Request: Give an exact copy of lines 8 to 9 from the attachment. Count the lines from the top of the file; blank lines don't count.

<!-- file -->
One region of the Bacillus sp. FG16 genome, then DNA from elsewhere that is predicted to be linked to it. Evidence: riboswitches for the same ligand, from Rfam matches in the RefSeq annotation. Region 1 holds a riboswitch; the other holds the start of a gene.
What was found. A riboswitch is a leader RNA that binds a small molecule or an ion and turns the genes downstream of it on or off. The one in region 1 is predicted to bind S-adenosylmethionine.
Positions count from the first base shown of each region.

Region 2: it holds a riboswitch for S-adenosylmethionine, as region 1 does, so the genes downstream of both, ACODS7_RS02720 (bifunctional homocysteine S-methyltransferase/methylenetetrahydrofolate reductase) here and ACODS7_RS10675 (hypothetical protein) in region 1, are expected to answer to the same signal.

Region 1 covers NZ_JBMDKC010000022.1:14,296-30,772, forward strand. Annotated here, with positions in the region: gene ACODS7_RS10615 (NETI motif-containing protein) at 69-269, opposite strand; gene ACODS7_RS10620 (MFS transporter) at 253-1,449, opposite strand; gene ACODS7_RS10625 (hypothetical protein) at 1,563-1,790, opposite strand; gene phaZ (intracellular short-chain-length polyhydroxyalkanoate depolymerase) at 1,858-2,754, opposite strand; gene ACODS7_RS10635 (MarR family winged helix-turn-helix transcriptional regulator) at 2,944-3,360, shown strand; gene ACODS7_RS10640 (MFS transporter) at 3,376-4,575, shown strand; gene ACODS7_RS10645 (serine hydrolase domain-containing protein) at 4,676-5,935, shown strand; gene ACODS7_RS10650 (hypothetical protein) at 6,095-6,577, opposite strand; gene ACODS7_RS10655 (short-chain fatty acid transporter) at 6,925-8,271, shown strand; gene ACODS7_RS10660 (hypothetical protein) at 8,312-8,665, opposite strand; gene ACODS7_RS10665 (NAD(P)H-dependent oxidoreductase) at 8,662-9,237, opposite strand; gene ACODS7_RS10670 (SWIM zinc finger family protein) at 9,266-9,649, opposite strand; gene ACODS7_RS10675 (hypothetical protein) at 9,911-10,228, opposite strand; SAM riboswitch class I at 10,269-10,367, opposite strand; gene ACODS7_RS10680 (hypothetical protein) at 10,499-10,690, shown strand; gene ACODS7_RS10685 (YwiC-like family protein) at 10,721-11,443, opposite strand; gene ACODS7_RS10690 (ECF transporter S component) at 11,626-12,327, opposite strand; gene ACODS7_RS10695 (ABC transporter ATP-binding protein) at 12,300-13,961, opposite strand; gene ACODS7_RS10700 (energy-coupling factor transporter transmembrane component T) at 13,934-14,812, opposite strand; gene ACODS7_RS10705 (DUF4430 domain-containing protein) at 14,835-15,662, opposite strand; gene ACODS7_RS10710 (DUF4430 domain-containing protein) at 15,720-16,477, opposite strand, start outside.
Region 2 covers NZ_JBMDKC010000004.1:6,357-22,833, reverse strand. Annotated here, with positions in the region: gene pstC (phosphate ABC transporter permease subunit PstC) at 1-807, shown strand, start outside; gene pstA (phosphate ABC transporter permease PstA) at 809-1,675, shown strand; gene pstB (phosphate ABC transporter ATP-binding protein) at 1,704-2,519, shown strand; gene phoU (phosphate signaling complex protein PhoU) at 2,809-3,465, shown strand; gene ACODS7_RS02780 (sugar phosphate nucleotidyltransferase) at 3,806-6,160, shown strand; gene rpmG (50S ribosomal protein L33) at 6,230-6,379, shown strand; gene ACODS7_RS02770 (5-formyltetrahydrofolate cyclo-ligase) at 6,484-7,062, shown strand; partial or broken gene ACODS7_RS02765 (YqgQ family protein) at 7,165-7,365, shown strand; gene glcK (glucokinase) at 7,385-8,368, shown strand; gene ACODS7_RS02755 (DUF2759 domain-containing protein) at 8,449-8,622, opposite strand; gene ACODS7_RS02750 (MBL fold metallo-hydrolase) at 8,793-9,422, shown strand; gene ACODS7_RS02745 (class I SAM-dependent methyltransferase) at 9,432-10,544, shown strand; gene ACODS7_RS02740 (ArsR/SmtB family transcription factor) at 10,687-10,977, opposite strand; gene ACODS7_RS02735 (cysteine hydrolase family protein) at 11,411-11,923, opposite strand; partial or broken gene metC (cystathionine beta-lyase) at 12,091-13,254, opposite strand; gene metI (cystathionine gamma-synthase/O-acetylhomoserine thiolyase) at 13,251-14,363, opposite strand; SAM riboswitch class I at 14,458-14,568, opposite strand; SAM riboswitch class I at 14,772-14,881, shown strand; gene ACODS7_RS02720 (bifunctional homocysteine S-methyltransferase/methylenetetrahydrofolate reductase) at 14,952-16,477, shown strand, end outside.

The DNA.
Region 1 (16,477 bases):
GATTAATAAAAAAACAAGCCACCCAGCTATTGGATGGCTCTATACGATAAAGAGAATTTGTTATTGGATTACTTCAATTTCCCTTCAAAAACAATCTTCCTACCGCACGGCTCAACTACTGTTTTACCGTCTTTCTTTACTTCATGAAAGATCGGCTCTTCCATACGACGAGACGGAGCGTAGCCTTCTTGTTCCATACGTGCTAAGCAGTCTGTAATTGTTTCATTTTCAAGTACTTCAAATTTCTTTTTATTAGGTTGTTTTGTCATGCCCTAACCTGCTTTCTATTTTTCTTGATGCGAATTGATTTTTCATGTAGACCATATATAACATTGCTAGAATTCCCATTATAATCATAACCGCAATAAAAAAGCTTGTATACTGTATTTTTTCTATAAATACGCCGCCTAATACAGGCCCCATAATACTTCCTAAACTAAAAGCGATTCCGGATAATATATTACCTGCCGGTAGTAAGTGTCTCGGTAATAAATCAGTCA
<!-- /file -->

Region 1 (16,477 bases):
GATTAATAAAAAAACAAGCCACCCAGCTATTGGATGGCTCTATACGATAAAGAGAATTTGTTATTGGATTACTTCAATTTCCCTTCAAAAACAATCTTCCTACCGCACGGCTCAACTACTGTTTTACCGTCTTTCTTTACTTCATGAAAGATCGGCTCTTCCATACGACGAGACGGAGCGTAGCCTTCTTGTTCCATACGTGCTAAGCAGTCTGTAATTGTTTCATTTTCAAGTACTTCAAATTTCTTTTTATTAGGTTGTTTTGTCATGCCCTAACCTGCTTTCTATTTTTCTTGATGCGAATTGATTTTTCATGTAGACCATATATAACATTGCTAGAATTCCCATTATAATCATAACCGCAATAAAAAAGCTTGTATACTGTATTTTTTCTATAAATACGCCGCCTAATACAGGCCCCATAATACTTCCTAAACTAAAAGCGATTCCGGATAATATATTACCTGCCGGTAGTAAGTGTCTCGGTAATAAATCAGTCA